Wessex Under Attack
Alfred possessed all the qualities that only a legendary king would have. His character was one of honesty, courage, brilliance, and piety, and he was just as good at peace as he was valiant in battle. The only thing about his legendary reign is that, for starters, it isn’t exactly ‘legendary.’ Alfred was real, and in many ways, he truly honors his epithet of ‘The Great.’
A modern sketch of Alfred the Great.
Vikings from modern-day Denmark (referred to as the Danes) ravished the northern kingdoms of England. Northumbria first succumbed to their wrath, then East Anglia, and shortly afterwards, Mercia fell to their control. They were called ‘The Great Heathen Army’ and they were unstoppable, ruining everything in their path like a plague of locusts.
When Alfred succeeded the throne of the southern kingdom of Wessex, the Danes stopped their vast expansion. They probably did so to gather and save their strength for a massive attack on Wessex, which they surely would have known they would need to defeat a recognized war hero like Alfred. Eventually, they did attack. Alfred suffered a major blow after a surprise attack in January 878.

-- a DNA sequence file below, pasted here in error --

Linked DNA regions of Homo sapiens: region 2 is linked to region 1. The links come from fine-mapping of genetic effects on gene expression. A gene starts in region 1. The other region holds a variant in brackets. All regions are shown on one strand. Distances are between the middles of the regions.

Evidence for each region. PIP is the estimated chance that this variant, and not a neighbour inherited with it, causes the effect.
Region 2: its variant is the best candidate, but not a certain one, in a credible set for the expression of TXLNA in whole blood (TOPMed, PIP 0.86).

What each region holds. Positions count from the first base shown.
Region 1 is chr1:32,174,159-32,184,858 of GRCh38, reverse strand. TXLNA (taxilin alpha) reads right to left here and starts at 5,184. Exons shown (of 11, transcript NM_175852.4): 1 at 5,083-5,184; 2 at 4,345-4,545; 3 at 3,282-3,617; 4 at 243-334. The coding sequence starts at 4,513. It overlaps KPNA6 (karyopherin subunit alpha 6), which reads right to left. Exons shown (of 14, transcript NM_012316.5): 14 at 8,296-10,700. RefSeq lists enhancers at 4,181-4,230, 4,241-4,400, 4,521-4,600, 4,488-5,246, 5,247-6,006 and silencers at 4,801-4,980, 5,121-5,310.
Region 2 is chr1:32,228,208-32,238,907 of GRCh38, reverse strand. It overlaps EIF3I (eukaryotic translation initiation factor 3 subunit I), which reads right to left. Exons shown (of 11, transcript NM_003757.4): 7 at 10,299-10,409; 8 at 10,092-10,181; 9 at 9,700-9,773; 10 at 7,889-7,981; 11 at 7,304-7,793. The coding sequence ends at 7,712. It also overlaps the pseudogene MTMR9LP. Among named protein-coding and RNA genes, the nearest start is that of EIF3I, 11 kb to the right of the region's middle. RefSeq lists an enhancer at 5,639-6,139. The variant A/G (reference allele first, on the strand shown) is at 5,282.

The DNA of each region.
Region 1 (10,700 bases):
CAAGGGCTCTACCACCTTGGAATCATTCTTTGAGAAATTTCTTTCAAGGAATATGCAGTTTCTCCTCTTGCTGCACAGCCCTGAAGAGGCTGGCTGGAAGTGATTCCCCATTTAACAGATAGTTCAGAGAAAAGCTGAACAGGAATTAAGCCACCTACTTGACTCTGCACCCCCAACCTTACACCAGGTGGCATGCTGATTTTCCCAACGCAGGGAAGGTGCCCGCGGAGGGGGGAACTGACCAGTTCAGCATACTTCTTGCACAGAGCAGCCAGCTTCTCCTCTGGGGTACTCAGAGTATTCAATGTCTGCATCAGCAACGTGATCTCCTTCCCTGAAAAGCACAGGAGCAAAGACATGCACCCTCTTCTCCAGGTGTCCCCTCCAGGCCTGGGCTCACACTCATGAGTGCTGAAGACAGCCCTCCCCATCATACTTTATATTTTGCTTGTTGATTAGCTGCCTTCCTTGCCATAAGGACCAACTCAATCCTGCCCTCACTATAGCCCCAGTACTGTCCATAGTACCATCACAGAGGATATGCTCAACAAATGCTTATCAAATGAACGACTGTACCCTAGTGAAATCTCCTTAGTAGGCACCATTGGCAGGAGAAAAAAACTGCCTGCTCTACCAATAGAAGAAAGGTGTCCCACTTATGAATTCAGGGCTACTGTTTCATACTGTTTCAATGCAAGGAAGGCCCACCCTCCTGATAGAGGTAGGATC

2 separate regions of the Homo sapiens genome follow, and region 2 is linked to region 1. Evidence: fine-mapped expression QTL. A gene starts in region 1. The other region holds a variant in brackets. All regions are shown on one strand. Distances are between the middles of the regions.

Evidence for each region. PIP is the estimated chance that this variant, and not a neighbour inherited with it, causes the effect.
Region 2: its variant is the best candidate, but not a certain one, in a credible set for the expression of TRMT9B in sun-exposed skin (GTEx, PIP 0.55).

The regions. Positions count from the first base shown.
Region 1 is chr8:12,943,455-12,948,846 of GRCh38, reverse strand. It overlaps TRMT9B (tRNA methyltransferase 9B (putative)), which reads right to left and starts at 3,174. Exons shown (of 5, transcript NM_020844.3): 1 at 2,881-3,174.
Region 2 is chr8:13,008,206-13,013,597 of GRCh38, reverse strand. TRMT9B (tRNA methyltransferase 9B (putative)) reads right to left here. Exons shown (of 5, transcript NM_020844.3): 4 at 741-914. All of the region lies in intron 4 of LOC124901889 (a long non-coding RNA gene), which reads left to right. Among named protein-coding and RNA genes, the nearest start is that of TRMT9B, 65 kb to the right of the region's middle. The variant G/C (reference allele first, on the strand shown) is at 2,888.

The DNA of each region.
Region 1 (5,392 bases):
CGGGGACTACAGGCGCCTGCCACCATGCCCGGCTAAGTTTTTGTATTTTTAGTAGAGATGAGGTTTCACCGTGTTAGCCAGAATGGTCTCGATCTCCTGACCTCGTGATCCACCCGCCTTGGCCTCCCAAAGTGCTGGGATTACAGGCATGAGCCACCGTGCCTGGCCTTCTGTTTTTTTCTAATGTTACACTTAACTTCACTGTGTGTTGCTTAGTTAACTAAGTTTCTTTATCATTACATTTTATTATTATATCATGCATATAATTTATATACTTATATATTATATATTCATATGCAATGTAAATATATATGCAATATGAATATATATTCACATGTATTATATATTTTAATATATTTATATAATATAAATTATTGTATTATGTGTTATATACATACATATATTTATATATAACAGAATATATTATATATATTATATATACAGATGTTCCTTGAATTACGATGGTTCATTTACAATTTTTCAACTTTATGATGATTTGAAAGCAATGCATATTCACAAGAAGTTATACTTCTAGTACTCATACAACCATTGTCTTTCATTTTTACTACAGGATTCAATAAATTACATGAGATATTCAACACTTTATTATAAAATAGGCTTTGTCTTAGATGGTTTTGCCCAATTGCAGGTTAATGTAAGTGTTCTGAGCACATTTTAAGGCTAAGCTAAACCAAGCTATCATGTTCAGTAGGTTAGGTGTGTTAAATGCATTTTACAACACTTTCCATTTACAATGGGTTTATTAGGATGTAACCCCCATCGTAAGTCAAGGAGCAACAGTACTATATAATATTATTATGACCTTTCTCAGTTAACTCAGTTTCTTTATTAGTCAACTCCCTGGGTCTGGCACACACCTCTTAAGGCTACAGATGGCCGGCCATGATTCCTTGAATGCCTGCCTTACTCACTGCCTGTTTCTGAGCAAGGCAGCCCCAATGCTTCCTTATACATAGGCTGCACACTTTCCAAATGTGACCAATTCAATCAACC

The Anglo-Saxon Chronicle dictates:
…most of the people they [the Danes] killed, except the King Alfred, and he with a little band made his way by wood and swamp, and after Easter he made a fort at Athelney in the marshes of Somerset, and from that fort kept fighting against the foe.
From there, Alfred is known to have forged a massive resistance movement.
Alfred is often depicted, ever since his death, as a victorious hero valiantly moving forward. This is likely symbolic of his victory at Edington after being viciously defeated beforehand. (Photo by Matt Cardy/Getty Images).
Alfred would rise from the marshes of Somerset to defeat the Danes with a major victory at the Battle of Edington in May 878. According to Alfred’s biographer, Bishop Asser:
‘Alfred attacked the whole pagan army fighting ferociously in dense order, and by divine will eventually won the victory, made great slaughter among them, and pursued them to their fortress (Chippenham) … After fourteen days the pagans (Danes) were brought to the extreme depths of despair by hunger, cold and fear, and they sought peace.’